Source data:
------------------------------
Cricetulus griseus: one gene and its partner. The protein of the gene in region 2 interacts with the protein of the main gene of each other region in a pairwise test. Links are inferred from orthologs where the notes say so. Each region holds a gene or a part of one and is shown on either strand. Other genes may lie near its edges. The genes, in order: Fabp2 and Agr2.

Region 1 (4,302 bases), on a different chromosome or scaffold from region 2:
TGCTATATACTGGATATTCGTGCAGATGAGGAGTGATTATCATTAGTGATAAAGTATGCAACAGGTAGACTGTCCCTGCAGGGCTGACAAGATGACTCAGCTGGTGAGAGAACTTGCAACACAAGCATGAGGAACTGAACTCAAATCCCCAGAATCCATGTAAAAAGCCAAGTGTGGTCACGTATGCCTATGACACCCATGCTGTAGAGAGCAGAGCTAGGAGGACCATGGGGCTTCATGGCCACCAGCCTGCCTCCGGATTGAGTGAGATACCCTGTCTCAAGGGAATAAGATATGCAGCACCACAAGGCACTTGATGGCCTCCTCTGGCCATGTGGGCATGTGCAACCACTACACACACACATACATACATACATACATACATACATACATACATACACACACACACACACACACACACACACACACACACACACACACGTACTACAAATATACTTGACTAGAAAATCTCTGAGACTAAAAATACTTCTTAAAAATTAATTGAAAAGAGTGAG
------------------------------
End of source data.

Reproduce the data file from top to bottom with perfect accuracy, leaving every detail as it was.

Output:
Cricetulus griseus: one gene and its partner. The protein of the gene in region 2 interacts with the protein of the main gene of each other region in a pairwise test. Links are inferred from orthologs where the notes say so. Each region holds a gene or a part of one and is shown on either strand. Other genes may lie near its edges. The genes, in order: Fabp2 and Agr2.

Region 1 (4,302 bases), on a different chromosome or scaffold from region 2:
TGCTATATACTGGATATTCGTGCAGATGAGGAGTGATTATCATTAGTGATAAAGTATGCAACAGGTAGACTGTCCCTGCAGGGCTGACAAGATGACTCAGCTGGTGAGAGAACTTGCAACACAAGCATGAGGAACTGAACTCAAATCCCCAGAATCCATGTAAAAAGCCAAGTGTGGTCACGTATGCCTATGACACCCATGCTGTAGAGAGCAGAGCTAGGAGGACCATGGGGCTTCATGGCCACCAGCCTGCCTCCGGATTGAGTGAGATACCCTGTCTCAAGGGAATAAGATATGCAGCACCACAAGGCACTTGATGGCCTCCTCTGGCCATGTGGGCATGTGCAACCACTACACACACACATACATACATACATACATACATACATACATACATACACACACACACACACACACACACACACACACACACACACACACGTACTACAAATATACTTGACTAGAAAATCTCTGAGACTAAAAATACTTCTTAAAAATTAATTGAAAAGAGTGAG